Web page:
The Priest, the Witch, & the Poltergeist

The trade paperback is available on Amazon

“Full of twists – fascinating story.”

-Toronto Star, June 23, 2013.

“Okay – this book right here?  This book right HERE?  This was awesome!  Delicious historical fiction with a lesson.  A hater priest.  A mysterious loner.  An unsolved mystery surrounding a poltergeist.  Plot twists and chilly images lead to one helluva courtroom showdown.  If you like your history with a splash of soap opera, definitely check this one out.”

– Suzanne Rogers, This Book Right Here, Feb. 2013[/one_half_last]

“A great work of historical fiction.”

– 1776 Books.blogspot.ca, Philadelphia, Jan.24/2012

“Barbara Wade Rose’s novel, The Priest, the Witch, & the Poltergeist, based on the true story of the 1851 Cideville witch trial in France in 1851, is full of twists. The witch is a man named Felix Thorel who puts a hex on two teen boys in retribution for the jailing of his coven leader. The hex produces unbearable sounds at the village parsonage that almost drive the local priest Father Jean Tinel out of his mind. He goes to the farm where the witch works as a shepherd and, failing to have the hex lifted, beats him.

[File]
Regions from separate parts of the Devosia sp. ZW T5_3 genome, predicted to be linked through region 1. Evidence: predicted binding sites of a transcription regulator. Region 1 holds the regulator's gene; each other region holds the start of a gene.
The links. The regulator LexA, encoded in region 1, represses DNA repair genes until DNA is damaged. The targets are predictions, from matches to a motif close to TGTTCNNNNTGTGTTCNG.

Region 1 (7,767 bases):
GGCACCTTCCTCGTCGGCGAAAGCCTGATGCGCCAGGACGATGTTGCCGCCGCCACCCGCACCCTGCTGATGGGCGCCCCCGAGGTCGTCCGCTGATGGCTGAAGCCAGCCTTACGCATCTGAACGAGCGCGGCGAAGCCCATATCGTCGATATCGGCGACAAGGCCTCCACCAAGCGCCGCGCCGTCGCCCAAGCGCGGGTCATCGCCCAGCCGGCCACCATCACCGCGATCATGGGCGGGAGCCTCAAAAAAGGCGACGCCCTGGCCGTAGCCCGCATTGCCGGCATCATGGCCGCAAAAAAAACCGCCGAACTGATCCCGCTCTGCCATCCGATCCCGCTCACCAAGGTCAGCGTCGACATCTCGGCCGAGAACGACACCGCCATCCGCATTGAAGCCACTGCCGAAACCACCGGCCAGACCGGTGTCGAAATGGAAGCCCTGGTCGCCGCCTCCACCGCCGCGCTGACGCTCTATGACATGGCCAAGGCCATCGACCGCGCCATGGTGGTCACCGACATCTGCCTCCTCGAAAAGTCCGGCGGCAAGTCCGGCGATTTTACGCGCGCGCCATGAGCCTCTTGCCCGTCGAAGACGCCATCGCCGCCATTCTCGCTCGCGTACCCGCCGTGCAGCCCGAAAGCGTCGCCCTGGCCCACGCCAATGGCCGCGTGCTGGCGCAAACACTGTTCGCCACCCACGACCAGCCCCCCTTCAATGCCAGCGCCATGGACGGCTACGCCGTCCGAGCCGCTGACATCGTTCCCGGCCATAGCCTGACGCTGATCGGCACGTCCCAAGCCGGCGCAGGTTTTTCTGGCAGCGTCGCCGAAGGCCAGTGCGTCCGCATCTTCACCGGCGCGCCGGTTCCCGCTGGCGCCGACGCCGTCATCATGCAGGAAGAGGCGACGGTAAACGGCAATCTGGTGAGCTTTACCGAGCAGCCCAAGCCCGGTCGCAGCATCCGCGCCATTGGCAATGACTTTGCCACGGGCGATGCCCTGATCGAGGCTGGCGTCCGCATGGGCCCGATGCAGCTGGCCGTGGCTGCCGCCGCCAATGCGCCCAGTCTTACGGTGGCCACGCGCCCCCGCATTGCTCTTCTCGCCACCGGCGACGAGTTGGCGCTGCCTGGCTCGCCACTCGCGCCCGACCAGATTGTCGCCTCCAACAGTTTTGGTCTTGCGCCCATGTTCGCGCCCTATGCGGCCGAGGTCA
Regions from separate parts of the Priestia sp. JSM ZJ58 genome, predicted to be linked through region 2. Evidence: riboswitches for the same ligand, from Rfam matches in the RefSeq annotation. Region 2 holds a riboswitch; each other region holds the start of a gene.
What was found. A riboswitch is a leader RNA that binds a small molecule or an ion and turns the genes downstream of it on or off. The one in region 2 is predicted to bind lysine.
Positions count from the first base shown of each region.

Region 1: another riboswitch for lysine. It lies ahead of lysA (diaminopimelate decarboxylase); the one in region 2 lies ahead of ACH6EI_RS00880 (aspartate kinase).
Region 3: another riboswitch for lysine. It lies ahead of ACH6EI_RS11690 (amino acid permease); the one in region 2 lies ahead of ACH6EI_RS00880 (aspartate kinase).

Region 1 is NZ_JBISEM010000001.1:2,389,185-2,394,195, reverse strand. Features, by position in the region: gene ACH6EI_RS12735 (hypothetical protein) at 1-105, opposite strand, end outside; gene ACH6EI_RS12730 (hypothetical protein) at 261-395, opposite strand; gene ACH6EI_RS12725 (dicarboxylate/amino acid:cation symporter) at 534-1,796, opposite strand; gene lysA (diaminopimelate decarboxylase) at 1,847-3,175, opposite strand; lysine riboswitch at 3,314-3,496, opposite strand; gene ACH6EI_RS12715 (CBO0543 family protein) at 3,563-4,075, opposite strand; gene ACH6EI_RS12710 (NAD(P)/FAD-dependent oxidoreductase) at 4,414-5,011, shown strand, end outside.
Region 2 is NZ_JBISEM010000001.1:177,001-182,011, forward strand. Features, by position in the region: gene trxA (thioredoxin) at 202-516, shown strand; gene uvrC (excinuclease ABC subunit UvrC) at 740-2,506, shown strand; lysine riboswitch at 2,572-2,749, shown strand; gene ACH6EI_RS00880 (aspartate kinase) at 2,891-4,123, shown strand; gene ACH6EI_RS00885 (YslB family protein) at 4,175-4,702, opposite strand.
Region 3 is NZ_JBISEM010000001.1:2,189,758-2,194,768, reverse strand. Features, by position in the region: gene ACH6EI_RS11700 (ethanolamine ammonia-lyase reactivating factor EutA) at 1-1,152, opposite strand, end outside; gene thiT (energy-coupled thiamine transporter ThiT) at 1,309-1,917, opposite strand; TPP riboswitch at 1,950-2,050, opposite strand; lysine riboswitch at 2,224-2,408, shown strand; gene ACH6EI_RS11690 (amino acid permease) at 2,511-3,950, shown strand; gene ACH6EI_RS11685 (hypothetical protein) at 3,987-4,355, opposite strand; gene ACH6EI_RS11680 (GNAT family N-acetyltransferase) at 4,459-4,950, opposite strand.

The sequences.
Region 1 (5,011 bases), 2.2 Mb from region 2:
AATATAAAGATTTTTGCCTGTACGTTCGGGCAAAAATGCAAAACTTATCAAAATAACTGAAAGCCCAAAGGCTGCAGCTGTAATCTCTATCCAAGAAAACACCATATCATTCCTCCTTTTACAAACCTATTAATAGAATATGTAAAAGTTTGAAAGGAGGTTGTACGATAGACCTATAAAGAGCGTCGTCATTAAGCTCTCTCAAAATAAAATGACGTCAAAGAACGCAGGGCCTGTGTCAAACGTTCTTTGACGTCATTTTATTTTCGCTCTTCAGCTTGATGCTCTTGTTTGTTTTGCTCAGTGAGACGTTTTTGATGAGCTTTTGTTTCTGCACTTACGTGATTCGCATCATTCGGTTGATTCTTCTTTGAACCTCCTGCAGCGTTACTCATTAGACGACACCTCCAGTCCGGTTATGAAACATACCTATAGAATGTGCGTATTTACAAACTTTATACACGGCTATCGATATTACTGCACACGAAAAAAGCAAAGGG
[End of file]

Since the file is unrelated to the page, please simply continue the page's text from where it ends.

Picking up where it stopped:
To paraphrase, the witch tells the priest, “I’ll see you in court,” and sues him. It’s a strange tale that intrigued Wade Rose when she read about the case in a dentist’s waiting room, perhaps anticipating the sound of the drill. If so, it was worth it for the fascinating story she unearthed.”

– Linda Diebel is a Toronto Star reporter and non-fiction writer

Listen to a sample from the new ebook:

“The twists and surprises such as the parish priest beating a witch keep it sizzling through to the end.”

– London’s The Beat: Arts and Entertainment, Sept./10

“A lively circus of a novel, animated by a most intriguing cast of characters. The story is truly bizarre and engaging — at turns suspenseful, humorous, unsettling, even poignant — and rips along at a brisk and entertaining pace. It is richly imagined, well-told, and made even more compelling by the element of truth. I loved the mayhem of the trial scene, and thoroughly enjoyed the entire book.”

– LFinnegan, Barnes & Noble, May /12

“I say that the noises seemed to me so extraordinary that I would vouch for them with my blood.  I could not wait to leave that horrible place.”

– statement of Father Gaetan Leroux at trial, 1851